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About The daily Nebraskan. ([Lincoln, Neb.) 1901-current | View Entire Issue (Nov. 4, 1902)
THE DAILY NEBRASKAN.
The Daily Nebraskan
A newBpaper devoted to the- Interest
of tho Utoivoralty of Nobraaka,
Published at tho
Unlvoralty of Nobraaka.
A consolidation of
THE HESPERIAN, Vol. XXXI.
THE NEBRASKAN, Vol. XII.
THE SCARLET & CREAM, Vol IV.
Entorcd at tho poatofflco at Lincoln,
Nob., aa second class mail matter .
Bubflcrlptla' Price $2.00 per year.
Managing Editor. Robert T. Hill.
News Editor John F. Toblu.
Advertising Manager P. P. Duffy.
R. A. McNown.
"Vm. A Shock. "r" ..
Carlton C. Wilburn.
C. C. McCune.
J. I). Rico.
Ji'hn R. Bender.
E. F. Uavls.
A. I. Myers.
Circulator Fred K. Nielsen.
Office Second door Main hall.
Postofllce Address. Station A. Pox 13.
The Week's Convocations.
The following is the program for
on ocation hour for the ensuing
Tues, Nov. 1 Dr. Tuttle.
Wednesday. Nov. f -Prof. M. E. .Jill
son of Doane College.
Thursday, Nov. Professor Rob
bins. Friday, Nov. 7 Music.
The university has had a most un
eventful life as far as appropriations
for educational purposes are concerned.
The legislators from some parts of the ,
state have been sadly nonconversant
with tho university. Its life and what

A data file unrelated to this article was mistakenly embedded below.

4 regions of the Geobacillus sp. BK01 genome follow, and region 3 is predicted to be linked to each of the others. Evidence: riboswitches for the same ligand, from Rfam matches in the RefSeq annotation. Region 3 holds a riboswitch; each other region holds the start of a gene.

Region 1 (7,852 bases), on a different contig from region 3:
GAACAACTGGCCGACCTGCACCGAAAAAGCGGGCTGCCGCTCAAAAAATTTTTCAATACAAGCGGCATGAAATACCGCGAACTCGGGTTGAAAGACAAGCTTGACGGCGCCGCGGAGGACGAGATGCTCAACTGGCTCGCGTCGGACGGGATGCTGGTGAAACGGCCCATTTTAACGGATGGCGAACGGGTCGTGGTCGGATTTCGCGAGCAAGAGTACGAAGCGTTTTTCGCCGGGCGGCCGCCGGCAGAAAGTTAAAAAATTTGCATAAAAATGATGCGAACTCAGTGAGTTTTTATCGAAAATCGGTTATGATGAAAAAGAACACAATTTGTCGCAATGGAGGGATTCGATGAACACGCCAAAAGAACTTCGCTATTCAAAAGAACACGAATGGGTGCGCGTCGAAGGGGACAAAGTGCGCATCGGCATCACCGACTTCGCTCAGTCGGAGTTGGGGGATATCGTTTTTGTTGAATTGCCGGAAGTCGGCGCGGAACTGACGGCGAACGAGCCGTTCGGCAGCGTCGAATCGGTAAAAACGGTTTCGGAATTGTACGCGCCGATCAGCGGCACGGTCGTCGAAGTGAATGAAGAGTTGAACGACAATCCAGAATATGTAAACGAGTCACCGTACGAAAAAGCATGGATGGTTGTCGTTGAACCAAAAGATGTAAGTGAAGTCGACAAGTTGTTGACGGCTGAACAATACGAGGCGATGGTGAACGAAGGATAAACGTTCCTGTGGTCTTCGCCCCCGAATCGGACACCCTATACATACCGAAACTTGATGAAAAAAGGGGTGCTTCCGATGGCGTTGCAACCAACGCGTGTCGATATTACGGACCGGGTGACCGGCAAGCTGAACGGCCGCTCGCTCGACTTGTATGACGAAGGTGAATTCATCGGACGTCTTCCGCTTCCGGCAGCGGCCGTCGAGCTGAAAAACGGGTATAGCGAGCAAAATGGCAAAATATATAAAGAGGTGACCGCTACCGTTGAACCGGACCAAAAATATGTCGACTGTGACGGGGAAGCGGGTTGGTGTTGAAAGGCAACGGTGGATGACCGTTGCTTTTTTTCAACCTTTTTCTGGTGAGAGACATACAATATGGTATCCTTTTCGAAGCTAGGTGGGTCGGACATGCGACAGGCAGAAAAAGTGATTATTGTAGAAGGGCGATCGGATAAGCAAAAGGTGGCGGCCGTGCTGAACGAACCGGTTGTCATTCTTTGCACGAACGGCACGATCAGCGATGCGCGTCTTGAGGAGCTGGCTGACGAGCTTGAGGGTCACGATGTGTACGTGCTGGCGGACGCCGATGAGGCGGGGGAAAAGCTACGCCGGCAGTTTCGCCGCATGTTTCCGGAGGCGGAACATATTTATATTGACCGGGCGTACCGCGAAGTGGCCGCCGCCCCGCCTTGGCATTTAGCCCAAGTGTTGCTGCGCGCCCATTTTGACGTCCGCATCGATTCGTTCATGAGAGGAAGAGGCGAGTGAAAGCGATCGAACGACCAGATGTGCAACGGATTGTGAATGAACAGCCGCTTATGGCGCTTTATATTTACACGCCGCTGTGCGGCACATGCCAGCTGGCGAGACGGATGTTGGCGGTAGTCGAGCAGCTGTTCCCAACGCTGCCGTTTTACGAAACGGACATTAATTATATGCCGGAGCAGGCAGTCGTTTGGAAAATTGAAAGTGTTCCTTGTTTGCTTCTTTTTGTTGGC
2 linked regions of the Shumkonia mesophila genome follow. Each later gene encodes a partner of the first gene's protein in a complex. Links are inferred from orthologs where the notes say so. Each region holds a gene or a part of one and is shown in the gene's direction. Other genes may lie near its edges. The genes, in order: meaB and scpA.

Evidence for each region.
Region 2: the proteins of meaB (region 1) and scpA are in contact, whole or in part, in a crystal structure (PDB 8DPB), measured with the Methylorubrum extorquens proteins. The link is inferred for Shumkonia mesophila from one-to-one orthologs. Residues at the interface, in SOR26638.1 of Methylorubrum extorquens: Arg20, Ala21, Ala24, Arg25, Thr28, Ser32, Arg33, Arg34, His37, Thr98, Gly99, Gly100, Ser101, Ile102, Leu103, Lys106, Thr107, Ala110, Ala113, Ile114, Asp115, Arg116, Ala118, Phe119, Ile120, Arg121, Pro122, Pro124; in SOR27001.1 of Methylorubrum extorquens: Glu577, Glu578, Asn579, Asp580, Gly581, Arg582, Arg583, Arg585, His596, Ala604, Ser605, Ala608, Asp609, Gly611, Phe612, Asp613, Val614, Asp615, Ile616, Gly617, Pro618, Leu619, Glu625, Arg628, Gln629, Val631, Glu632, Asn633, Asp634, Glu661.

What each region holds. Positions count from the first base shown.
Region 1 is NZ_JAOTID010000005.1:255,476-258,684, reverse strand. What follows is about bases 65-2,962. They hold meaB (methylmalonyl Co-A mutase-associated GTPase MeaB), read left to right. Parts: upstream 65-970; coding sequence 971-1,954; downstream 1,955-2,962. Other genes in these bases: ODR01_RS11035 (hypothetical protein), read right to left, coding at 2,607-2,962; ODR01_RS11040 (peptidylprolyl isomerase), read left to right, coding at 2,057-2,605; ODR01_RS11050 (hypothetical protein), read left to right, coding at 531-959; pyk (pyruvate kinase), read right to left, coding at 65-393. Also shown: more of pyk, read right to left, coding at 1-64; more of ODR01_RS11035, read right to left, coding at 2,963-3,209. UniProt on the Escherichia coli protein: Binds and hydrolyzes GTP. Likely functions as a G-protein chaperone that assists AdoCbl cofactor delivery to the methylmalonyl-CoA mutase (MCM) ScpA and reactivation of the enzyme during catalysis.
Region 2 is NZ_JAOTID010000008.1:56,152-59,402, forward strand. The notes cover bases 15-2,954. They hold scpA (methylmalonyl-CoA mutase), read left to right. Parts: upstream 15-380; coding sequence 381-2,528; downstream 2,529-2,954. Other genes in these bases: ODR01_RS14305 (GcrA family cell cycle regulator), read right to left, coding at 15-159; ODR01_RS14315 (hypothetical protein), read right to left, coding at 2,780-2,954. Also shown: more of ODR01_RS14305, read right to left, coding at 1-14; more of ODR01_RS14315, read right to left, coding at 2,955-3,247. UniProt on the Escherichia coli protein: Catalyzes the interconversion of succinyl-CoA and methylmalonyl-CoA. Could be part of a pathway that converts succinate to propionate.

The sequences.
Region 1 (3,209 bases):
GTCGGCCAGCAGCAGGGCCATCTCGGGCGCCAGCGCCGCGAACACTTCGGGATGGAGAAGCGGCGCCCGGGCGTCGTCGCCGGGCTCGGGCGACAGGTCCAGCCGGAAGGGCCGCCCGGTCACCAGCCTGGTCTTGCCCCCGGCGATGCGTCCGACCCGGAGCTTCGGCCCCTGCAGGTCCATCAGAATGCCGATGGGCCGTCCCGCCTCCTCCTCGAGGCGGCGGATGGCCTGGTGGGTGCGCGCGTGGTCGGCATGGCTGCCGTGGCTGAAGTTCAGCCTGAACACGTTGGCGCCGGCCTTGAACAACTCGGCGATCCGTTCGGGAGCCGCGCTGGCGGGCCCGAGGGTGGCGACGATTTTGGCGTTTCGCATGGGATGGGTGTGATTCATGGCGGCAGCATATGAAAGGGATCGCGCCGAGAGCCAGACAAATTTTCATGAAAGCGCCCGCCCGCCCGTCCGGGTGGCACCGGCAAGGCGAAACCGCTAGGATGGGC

it needs. It may with reason be hoped
thut the university may be more fortu
nate this year than at times in the past.
The readers of this paper will readily
see that It Is not and can not possibly
be a partisan paper in any sense of
the word. Any matter which is pub
lished Is not for the purpose of satis
fying any particular desires of the
management. Neither can anything in
any sense be construed as for political
policy. It is entirely through dlsin
teredness that any matter of a political
nature finds It way Into the pages of
this publication. This statement Is
made to sufllce for all time, and as long
as the present management has any
thing to do with the inibllshlng of the
paper. No one, then, can with any de
gree of reason, construe any news pub
lished as satisfying definite partisan
The trains leaving Lincoln since last
Saturday have almost all had students
aboard who were going home to vote.
A large number have taken the chance